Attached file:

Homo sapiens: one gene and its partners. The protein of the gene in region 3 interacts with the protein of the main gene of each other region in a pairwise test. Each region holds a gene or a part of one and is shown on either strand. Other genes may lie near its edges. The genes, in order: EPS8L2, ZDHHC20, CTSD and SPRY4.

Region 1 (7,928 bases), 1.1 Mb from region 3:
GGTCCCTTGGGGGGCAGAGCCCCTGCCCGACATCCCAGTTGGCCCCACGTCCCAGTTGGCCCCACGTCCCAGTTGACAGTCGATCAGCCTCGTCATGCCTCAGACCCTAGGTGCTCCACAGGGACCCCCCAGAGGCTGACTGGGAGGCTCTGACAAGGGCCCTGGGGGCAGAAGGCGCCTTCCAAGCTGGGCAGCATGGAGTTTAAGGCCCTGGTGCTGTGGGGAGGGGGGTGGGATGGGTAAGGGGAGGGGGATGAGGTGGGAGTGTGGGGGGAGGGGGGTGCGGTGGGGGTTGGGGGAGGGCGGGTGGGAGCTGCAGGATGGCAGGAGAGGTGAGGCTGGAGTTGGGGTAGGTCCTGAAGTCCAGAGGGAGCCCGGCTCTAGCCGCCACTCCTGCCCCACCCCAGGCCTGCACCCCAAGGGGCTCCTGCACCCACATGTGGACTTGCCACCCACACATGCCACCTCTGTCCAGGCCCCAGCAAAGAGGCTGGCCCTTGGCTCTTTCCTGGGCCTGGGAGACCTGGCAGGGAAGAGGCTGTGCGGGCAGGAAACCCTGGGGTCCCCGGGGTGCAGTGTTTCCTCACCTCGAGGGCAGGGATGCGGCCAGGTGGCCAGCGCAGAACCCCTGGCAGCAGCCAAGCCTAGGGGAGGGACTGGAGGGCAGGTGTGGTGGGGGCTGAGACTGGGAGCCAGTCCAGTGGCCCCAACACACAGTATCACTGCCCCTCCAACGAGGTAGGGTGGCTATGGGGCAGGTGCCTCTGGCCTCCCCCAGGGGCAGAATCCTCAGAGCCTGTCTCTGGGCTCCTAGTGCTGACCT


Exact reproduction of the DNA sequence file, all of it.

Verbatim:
Homo sapiens: one gene and its partners. The protein of the gene in region 3 interacts with the protein of the main gene of each other region in a pairwise test. Each region holds a gene or a part of one and is shown on either strand. Other genes may lie near its edges. The genes, in order: EPS8L2, ZDHHC20, CTSD and SPRY4.

Region 1 (7,928 bases), 1.1 Mb from region 3:
GGTCCCTTGGGGGGCAGAGCCCCTGCCCGACATCCCAGTTGGCCCCACGTCCCAGTTGGCCCCACGTCCCAGTTGACAGTCGATCAGCCTCGTCATGCCTCAGACCCTAGGTGCTCCACAGGGACCCCCCAGAGGCTGACTGGGAGGCTCTGACAAGGGCCCTGGGGGCAGAAGGCGCCTTCCAAGCTGGGCAGCATGGAGTTTAAGGCCCTGGTGCTGTGGGGAGGGGGGTGGGATGGGTAAGGGGAGGGGGATGAGGTGGGAGTGTGGGGGGAGGGGGGTGCGGTGGGGGTTGGGGGAGGGCGGGTGGGAGCTGCAGGATGGCAGGAGAGGTGAGGCTGGAGTTGGGGTAGGTCCTGAAGTCCAGAGGGAGCCCGGCTCTAGCCGCCACTCCTGCCCCACCCCAGGCCTGCACCCCAAGGGGCTCCTGCACCCACATGTGGACTTGCCACCCACACATGCCACCTCTGTCCAGGCCCCAGCAAAGAGGCTGGCCCTTGGCTCTTTCCTGGGCCTGGGAGACCTGGCAGGGAAGAGGCTGTGCGGGCAGGAAACCCTGGGGTCCCCGGGGTGCAGTGTTTCCTCACCTCGAGGGCAGGGATGCGGCCAGGTGGCCAGCGCAGAACCCCTGGCAGCAGCCAAGCCTAGGGGAGGGACTGGAGGGCAGGTGTGGTGGGGGCTGAGACTGGGAGCCAGTCCAGTGGCCCCAACACACAGTATCACTGCCCCTCCAACGAGGTAGGGTGGCTATGGGGCAGGTGCCTCTGGCCTCCCCCAGGGGCAGAATCCTCAGAGCCTGTCTCTGGGCTCCTAGTGCTGACCT